Child Arrangement Orders and COVID-19

Child Arrangement Orders and COVID-19

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During these new and uncertain times, many parents are naturally worried about child arrangements and potentially breaching Court orders. Here’s a quick step-by-step guide on how to navigate and steady the ship.

Contact & Self-isolation

Unless there is a justified medical or self-isolation reasons (or any future government guidelines about leaving your house), contact with the other parent should continue in the usual way.   Any Child Arrangement Orders should be complied with, unless it would put the child or others at risk to do so. This will help your child have a sense of continuity and reassure them that the other parent is safe and well.

Facilitating Contact

Unless you or your child has an underlying health condition or other vulnerability, transporting them from one house to the other parentwould, based on the current government guidelines be a ‘legitimate journey’.  It is best to avoid use of public transport to transport them if you can.

Changes to Child Arrangements Orders

If parents agree that child arrangements should be changed temporarily then they can of course do so.  It is a good idea to confirm this agreement in writing even if this is just by email or text message.  If parents do not agree to a change in child arrangements which are set out in an order but one parent is sufficiently concerned that complying with the Order would be against current Public Health advice, that parent may change the arrangement to one which they consider to be safe.  This may need to be justified to the Family Court at a later date if the parent who doesn’t agree the change challenges it.  There is likely to be questions about whether term time patterns apply or whether we are in a period which could be considered as school holidays. The Court would expect the parents to act in the best interests of the children. It is arguable that this is holiday time but this is certainly a grey area and we would encourage parents to take legal advice. If agreement cannot be reached, mediation can be used if both parties are willing to use this otherwise an application to court will need to be made.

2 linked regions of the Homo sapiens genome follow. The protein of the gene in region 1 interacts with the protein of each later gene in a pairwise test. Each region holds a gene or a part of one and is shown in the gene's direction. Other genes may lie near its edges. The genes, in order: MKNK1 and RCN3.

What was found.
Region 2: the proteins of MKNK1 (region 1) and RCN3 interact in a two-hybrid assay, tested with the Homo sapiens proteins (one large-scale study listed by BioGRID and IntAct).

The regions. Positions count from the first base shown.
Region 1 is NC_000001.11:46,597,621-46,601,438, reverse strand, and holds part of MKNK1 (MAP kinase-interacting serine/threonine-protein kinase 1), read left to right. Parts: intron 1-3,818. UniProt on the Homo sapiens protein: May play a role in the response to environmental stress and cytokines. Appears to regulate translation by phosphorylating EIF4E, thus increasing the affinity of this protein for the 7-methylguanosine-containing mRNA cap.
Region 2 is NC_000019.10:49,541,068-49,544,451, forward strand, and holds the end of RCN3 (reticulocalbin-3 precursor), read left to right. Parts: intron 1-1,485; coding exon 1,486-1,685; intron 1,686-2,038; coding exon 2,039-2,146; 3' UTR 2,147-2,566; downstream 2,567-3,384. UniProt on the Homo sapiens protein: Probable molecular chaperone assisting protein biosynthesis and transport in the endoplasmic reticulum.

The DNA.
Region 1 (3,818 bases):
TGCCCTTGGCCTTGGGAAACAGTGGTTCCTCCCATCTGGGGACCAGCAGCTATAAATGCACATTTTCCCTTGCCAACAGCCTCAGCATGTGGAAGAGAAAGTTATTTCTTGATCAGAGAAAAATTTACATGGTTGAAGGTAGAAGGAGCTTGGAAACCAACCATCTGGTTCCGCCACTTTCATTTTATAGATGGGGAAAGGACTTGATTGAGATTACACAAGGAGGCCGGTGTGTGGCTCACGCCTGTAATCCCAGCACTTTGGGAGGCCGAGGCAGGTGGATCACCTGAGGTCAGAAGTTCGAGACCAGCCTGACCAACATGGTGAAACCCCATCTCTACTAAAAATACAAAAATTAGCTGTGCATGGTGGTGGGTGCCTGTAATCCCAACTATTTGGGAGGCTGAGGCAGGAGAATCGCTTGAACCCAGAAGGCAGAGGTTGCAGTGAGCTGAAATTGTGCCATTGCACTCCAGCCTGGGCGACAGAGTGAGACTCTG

Supervised contact

Contact centres are currently closed and most options for supervised contact do not currently fall within Public Health advice.  If there are safeguarding concerns which cannot be allayed then it will not be possible for direct contact to take place.  Skype or FaceTime contact is therefore likely to be the most appropriate option.

Be creative

There are many ways to facilitate contact and keeping in touch with the other parent and family members – Skype or FaceTime are both great platforms to keep in touch and can be used to read stories, sing and play together with options to have multiple people talking at the same time. With older children, consider a ‘watch party’ – where you gather online to watch a movie or video in ‘real time’.

Adult conversations

Be sure to be extra vigilant and mindful when discussing Court proceedings or disputes with the other parent. This will be particularly relevant in the next few weeks as Court hearings may take place via Skype/teleconferencing. Exposing children to such disputes can result in feelings of confusion, having divided loyalties and may cause emotional harm.

Speak to our family law experts today.

IBB Solicitors’ family law practice can provide  expert advice on all children law issues. To contact the family law team please email familylaw@ibblaw.co.uk or call 03456 381381.